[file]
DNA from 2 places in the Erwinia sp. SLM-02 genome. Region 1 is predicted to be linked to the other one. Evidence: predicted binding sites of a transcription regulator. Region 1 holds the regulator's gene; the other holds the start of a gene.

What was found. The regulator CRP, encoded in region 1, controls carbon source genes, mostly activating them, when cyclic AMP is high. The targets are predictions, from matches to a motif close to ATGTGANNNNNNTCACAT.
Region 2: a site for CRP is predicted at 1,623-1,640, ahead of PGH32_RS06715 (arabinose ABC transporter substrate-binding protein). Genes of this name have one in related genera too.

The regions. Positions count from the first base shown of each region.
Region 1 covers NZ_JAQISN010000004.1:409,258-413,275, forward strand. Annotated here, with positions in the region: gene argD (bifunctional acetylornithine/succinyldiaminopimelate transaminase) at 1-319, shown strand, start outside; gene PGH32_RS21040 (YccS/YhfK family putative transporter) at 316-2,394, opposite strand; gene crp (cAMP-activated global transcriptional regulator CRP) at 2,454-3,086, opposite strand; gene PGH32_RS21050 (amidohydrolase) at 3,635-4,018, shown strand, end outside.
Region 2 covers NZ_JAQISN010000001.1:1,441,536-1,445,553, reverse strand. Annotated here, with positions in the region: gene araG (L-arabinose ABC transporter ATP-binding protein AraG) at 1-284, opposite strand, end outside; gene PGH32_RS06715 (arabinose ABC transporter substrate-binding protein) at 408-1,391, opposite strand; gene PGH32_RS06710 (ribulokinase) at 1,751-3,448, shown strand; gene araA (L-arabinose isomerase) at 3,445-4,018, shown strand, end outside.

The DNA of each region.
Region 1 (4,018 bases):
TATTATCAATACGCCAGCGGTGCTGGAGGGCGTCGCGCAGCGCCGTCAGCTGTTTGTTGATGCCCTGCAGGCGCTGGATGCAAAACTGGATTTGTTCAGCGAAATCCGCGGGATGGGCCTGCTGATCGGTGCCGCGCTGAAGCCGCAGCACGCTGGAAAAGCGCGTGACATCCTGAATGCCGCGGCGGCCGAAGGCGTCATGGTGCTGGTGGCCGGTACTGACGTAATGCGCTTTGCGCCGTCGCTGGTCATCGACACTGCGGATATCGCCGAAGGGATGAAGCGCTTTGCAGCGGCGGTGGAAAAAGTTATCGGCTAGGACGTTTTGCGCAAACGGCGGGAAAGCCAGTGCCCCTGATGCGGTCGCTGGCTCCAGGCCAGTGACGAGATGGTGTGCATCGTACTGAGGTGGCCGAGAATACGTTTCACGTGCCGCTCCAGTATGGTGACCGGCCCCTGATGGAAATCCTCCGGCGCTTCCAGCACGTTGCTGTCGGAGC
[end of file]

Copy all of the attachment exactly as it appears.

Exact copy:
DNA from 2 places in the Erwinia sp. SLM-02 genome. Region 1 is predicted to be linked to the other one. Evidence: predicted binding sites of a transcription regulator. Region 1 holds the regulator's gene; the other holds the start of a gene.

What was found. The regulator CRP, encoded in region 1, controls carbon source genes, mostly activating them, when cyclic AMP is high. The targets are predictions, from matches to a motif close to ATGTGANNNNNNTCACAT.
Region 2: a site for CRP is predicted at 1,623-1,640, ahead of PGH32_RS06715 (arabinose ABC transporter substrate-binding protein). Genes of this name have one in related genera too.

The regions. Positions count from the first base shown of each region.
Region 1 covers NZ_JAQISN010000004.1:409,258-413,275, forward strand. Annotated here, with positions in the region: gene argD (bifunctional acetylornithine/succinyldiaminopimelate transaminase) at 1-319, shown strand, start outside; gene PGH32_RS21040 (YccS/YhfK family putative transporter) at 316-2,394, opposite strand; gene crp (cAMP-activated global transcriptional regulator CRP) at 2,454-3,086, opposite strand; gene PGH32_RS21050 (amidohydrolase) at 3,635-4,018, shown strand, end outside.
Region 2 covers NZ_JAQISN010000001.1:1,441,536-1,445,553, reverse strand. Annotated here, with positions in the region: gene araG (L-arabinose ABC transporter ATP-binding protein AraG) at 1-284, opposite strand, end outside; gene PGH32_RS06715 (arabinose ABC transporter substrate-binding protein) at 408-1,391, opposite strand; gene PGH32_RS06710 (ribulokinase) at 1,751-3,448, shown strand; gene araA (L-arabinose isomerase) at 3,445-4,018, shown strand, end outside.

The DNA of each region.
Region 1 (4,018 bases):
TATTATCAATACGCCAGCGGTGCTGGAGGGCGTCGCGCAGCGCCGTCAGCTGTTTGTTGATGCCCTGCAGGCGCTGGATGCAAAACTGGATTTGTTCAGCGAAATCCGCGGGATGGGCCTGCTGATCGGTGCCGCGCTGAAGCCGCAGCACGCTGGAAAAGCGCGTGACATCCTGAATGCCGCGGCGGCCGAAGGCGTCATGGTGCTGGTGGCCGGTACTGACGTAATGCGCTTTGCGCCGTCGCTGGTCATCGACACTGCGGATATCGCCGAAGGGATGAAGCGCTTTGCAGCGGCGGTGGAAAAAGTTATCGGCTAGGACGTTTTGCGCAAACGGCGGGAAAGCCAGTGCCCCTGATGCGGTCGCTGGCTCCAGGCCAGTGACGAGATGGTGTGCATCGTACTGAGGTGGCCGAGAATACGTTTCACGTGCCGCTCCAGTATGGTGACCGGCCCCTGATGGAAATCCTCCGGCGCTTCCAGCACGTTGCTGTCGGAGC